Justice with the innaugural winner, Stuart Appleby
Greenbrier Resort owner Jim Justice has reason to smile. And it is only partially due to the success of his four-year-old PGA Tour event, the Greenbrier Classic. “I don't know if many of you know this, but I do think we're one of the big corn farmers in the United States, so I am sincere when I say I'm very thankful for the rain,” he said.
On the eve of the Greenbrier Classic, rain continues to dot the Doppler, and many in the field have affectionately called it a family atmosphere. The wet conditions might slow what Justice has termed “the second-firmest greens on the PGA Tour,” but the field for the 2013 event features Phil Mickelson, Webb Simpson, Bill Haas, Bubba Watson and Louis Oosthuizen.
Bubba Watson and his family took to falconry earlier in the week and even had a chance to do some fishing on Justice’s farm. Many players have been missing from practice rounds, and some of that has to do with the weather, the activity buffet and the food buffet at the Greenbrier. The weather conditions have made Sam Snead’s old backyard lush and puddled.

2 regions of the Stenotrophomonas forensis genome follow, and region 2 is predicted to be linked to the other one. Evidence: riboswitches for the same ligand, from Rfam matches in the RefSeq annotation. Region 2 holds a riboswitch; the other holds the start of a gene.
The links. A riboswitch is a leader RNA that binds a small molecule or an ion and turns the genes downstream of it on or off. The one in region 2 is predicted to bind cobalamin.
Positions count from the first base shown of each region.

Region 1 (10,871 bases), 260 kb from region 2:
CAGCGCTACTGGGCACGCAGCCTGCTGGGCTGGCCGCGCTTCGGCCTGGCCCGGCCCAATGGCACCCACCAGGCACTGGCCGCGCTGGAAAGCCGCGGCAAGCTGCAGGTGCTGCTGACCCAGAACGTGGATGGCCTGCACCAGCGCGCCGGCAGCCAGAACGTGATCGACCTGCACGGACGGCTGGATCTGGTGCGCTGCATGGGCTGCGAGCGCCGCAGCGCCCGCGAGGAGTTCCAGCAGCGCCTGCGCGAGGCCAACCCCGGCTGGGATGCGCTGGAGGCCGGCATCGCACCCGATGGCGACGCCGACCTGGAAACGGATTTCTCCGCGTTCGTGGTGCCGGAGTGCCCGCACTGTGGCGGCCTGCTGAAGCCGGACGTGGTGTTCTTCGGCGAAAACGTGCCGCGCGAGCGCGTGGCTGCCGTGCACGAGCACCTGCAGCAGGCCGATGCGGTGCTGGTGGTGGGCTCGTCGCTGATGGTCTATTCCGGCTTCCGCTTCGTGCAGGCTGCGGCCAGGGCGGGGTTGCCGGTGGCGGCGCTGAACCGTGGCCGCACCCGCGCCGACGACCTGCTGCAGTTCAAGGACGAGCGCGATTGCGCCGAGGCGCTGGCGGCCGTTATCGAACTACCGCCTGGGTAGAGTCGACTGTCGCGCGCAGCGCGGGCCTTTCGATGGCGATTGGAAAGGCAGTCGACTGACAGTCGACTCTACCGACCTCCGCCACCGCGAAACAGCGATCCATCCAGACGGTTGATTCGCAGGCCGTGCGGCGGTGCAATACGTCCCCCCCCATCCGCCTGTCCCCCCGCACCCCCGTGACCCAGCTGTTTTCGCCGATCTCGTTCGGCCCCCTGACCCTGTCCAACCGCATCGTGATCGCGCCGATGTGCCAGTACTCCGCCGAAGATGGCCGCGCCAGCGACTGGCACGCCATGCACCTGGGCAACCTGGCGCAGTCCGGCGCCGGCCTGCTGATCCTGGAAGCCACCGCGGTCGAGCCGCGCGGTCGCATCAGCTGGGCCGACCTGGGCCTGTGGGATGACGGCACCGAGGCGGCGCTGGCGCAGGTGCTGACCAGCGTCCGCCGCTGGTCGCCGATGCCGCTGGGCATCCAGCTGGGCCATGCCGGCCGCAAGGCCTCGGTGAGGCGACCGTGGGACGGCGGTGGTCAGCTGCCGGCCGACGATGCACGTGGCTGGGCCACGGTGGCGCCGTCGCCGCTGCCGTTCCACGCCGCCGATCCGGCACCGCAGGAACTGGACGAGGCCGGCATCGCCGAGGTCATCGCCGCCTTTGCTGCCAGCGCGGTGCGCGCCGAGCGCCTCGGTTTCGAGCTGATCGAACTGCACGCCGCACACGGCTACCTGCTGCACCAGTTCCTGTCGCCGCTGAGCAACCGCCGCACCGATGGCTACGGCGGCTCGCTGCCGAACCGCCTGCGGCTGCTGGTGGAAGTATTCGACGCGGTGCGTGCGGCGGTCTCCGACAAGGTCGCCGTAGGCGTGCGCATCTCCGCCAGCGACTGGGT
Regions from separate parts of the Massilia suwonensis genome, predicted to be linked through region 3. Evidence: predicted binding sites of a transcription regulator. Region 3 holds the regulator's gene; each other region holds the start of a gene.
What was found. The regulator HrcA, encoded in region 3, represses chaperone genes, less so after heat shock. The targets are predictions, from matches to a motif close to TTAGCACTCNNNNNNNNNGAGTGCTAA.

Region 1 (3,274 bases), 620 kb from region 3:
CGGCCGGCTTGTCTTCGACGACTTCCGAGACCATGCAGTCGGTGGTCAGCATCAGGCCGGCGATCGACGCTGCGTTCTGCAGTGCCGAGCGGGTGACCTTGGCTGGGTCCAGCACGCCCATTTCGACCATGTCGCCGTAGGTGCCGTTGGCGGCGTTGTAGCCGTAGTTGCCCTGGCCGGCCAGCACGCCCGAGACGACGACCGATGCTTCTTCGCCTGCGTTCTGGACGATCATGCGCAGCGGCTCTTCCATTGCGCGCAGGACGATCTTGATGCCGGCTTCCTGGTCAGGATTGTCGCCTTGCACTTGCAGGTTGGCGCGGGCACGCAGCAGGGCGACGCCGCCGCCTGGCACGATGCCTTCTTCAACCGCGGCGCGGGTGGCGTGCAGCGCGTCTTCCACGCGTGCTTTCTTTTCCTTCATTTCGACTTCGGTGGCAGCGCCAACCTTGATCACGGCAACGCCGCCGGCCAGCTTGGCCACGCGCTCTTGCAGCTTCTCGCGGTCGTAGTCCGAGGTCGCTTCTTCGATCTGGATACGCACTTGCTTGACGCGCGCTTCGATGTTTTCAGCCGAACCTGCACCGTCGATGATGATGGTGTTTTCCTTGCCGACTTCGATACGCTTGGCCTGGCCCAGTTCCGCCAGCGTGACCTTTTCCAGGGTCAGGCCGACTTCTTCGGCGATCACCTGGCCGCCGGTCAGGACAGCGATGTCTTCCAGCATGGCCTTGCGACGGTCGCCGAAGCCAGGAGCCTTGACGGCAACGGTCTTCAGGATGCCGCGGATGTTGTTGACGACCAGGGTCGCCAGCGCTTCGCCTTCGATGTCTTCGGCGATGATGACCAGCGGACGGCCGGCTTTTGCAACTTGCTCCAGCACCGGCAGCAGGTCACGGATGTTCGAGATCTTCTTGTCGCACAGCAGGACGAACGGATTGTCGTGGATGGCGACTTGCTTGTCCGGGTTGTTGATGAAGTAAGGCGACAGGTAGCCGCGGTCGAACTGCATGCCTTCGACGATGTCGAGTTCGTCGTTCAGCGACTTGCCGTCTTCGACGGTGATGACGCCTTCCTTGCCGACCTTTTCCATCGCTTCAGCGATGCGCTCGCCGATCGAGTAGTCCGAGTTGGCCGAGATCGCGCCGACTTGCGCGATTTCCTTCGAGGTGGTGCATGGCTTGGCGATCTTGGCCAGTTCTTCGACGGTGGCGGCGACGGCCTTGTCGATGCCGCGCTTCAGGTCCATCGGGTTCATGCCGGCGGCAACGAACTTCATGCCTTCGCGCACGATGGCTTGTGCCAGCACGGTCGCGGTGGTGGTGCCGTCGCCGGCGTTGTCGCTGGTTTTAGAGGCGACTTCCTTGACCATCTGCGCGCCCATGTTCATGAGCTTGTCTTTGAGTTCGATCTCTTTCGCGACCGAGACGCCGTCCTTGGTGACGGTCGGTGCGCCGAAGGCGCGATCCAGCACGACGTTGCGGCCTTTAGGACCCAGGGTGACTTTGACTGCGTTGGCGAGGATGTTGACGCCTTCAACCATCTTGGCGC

For a tournament that has earned a reputation as a “cheese event”—meaning it is between the U.S. Open and the British Open—the Greenbrier Classic has drawn a hungry group of young players. Two of the first three winners, Scott Stallings (2011) and Ted Potter, Jr. (2012), were first-time winners. Stuart Appleby won the inaugural event, shooting a 59 in the final round in 2010.
This year, Justice admits a proven major winner could still help his infant event. He said, “I mean, you know, if one of the superstars, one of the real true champions that have been out there through countless licks and everything, have earned their stripes to win or be in the running coming down the stretch, that would be great."
For Justice, the weather is really secondary since his event dealt with a major storm, a derecho, in 2012. The course was beaten by the wind, and thousands were without power, during last year’s event. “If I would have truly known the magnitude of the catastrophe, we may have said—we may have thrown up the white flag and said we can't do it,” said Justice on Tuesday.
Raleigh, North Carolina native and 2012 U.S. Open champion Webb Simpson plays fiddle to the family week. But as for recruiting other players to West Virginia, he simply says, "It's a laid-back week. You wake up, take a shower and get a little shuttle down to the golf course. I think those details make it where it's easy to talk players into coming here".
Play begins Thursday morning on both nines of the Old White TPC.
All quotes for this article were obtained firsthand.